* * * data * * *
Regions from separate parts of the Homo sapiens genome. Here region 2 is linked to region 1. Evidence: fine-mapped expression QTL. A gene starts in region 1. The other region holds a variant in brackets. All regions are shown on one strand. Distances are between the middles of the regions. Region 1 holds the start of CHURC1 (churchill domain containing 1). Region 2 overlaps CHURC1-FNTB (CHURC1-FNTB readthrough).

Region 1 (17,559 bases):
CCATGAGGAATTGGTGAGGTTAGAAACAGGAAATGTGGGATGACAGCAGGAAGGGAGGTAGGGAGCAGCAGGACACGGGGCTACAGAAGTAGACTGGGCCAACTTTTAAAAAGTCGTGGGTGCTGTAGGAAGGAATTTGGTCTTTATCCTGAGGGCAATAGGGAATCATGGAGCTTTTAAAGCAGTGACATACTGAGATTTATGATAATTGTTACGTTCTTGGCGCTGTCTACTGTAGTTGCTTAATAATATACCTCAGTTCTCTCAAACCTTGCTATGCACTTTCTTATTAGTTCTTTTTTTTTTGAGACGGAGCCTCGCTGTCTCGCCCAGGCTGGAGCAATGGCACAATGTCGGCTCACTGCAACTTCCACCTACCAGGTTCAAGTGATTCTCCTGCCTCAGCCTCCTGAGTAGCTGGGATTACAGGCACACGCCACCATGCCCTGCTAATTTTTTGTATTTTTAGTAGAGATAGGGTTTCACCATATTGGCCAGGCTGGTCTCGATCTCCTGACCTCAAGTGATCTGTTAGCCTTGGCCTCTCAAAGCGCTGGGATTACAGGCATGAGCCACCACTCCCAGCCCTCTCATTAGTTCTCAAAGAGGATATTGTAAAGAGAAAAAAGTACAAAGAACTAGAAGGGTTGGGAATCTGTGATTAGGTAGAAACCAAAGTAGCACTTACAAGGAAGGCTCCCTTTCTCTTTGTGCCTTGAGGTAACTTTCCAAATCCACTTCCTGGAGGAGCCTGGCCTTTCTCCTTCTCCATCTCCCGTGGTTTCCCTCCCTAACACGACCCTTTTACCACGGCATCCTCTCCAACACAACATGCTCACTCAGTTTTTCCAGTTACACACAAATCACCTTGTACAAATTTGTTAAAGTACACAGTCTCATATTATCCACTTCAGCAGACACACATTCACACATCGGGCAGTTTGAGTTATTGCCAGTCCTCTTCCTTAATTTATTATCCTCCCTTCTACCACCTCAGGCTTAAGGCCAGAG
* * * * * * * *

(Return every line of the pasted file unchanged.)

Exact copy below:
Regions from separate parts of the Homo sapiens genome. Here region 2 is linked to region 1. Evidence: fine-mapped expression QTL. A gene starts in region 1. The other region holds a variant in brackets. All regions are shown on one strand. Distances are between the middles of the regions. Region 1 holds the start of CHURC1 (churchill domain containing 1). Region 2 overlaps CHURC1-FNTB (CHURC1-FNTB readthrough).

Region 1 (17,559 bases):
CCATGAGGAATTGGTGAGGTTAGAAACAGGAAATGTGGGATGACAGCAGGAAGGGAGGTAGGGAGCAGCAGGACACGGGGCTACAGAAGTAGACTGGGCCAACTTTTAAAAAGTCGTGGGTGCTGTAGGAAGGAATTTGGTCTTTATCCTGAGGGCAATAGGGAATCATGGAGCTTTTAAAGCAGTGACATACTGAGATTTATGATAATTGTTACGTTCTTGGCGCTGTCTACTGTAGTTGCTTAATAATATACCTCAGTTCTCTCAAACCTTGCTATGCACTTTCTTATTAGTTCTTTTTTTTTTGAGACGGAGCCTCGCTGTCTCGCCCAGGCTGGAGCAATGGCACAATGTCGGCTCACTGCAACTTCCACCTACCAGGTTCAAGTGATTCTCCTGCCTCAGCCTCCTGAGTAGCTGGGATTACAGGCACACGCCACCATGCCCTGCTAATTTTTTGTATTTTTAGTAGAGATAGGGTTTCACCATATTGGCCAGGCTGGTCTCGATCTCCTGACCTCAAGTGATCTGTTAGCCTTGGCCTCTCAAAGCGCTGGGATTACAGGCATGAGCCACCACTCCCAGCCCTCTCATTAGTTCTCAAAGAGGATATTGTAAAGAGAAAAAAGTACAAAGAACTAGAAGGGTTGGGAATCTGTGATTAGGTAGAAACCAAAGTAGCACTTACAAGGAAGGCTCCCTTTCTCTTTGTGCCTTGAGGTAACTTTCCAAATCCACTTCCTGGAGGAGCCTGGCCTTTCTCCTTCTCCATCTCCCGTGGTTTCCCTCCCTAACACGACCCTTTTACCACGGCATCCTCTCCAACACAACATGCTCACTCAGTTTTTCCAGTTACACACAAATCACCTTGTACAAATTTGTTAAAGTACACAGTCTCATATTATCCACTTCAGCAGACACACATTCACACATCGGGCAGTTTGAGTTATTGCCAGTCCTCTTCCTTAATTTATTATCCTCCCTTCTACCACCTCAGGCTTAAGGCCAGAG